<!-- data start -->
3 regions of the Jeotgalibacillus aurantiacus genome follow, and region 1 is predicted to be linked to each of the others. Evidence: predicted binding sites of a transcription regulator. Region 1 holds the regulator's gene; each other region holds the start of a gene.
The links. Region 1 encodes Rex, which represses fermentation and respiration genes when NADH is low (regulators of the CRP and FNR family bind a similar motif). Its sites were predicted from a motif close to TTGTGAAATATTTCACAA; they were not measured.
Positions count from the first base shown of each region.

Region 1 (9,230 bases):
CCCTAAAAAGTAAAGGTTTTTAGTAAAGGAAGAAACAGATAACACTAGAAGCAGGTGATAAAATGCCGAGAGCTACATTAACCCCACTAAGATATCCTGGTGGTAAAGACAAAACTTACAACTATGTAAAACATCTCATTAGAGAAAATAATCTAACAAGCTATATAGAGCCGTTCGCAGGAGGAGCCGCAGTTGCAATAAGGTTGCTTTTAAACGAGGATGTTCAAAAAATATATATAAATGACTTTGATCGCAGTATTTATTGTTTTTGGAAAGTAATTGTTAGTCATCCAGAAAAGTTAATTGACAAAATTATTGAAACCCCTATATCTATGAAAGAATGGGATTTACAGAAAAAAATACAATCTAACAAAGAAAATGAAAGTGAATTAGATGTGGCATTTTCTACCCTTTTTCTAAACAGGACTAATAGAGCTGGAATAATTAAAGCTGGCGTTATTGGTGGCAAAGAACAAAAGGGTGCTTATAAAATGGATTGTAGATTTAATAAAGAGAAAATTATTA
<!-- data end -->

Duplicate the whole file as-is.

3 regions of the Jeotgalibacillus aurantiacus genome follow, and region 1 is predicted to be linked to each of the others. Evidence: predicted binding sites of a transcription regulator. Region 1 holds the regulator's gene; each other region holds the start of a gene.
The links. Region 1 encodes Rex, which represses fermentation and respiration genes when NADH is low (regulators of the CRP and FNR family bind a similar motif). Its sites were predicted from a motif close to TTGTGAAATATTTCACAA; they were not measured.
Positions count from the first base shown of each region.

Region 1 (9,230 bases):
CCCTAAAAAGTAAAGGTTTTTAGTAAAGGAAGAAACAGATAACACTAGAAGCAGGTGATAAAATGCCGAGAGCTACATTAACCCCACTAAGATATCCTGGTGGTAAAGACAAAACTTACAACTATGTAAAACATCTCATTAGAGAAAATAATCTAACAAGCTATATAGAGCCGTTCGCAGGAGGAGCCGCAGTTGCAATAAGGTTGCTTTTAAACGAGGATGTTCAAAAAATATATATAAATGACTTTGATCGCAGTATTTATTGTTTTTGGAAAGTAATTGTTAGTCATCCAGAAAAGTTAATTGACAAAATTATTGAAACCCCTATATCTATGAAAGAATGGGATTTACAGAAAAAAATACAATCTAACAAAGAAAATGAAAGTGAATTAGATGTGGCATTTTCTACCCTTTTTCTAAACAGGACTAATAGAGCTGGAATAATTAAAGCTGGCGTTATTGGTGGCAAAGAACAAAAGGGTGCTTATAAAATGGATTGTAGATTTAATAAAGAGAAAATTATTA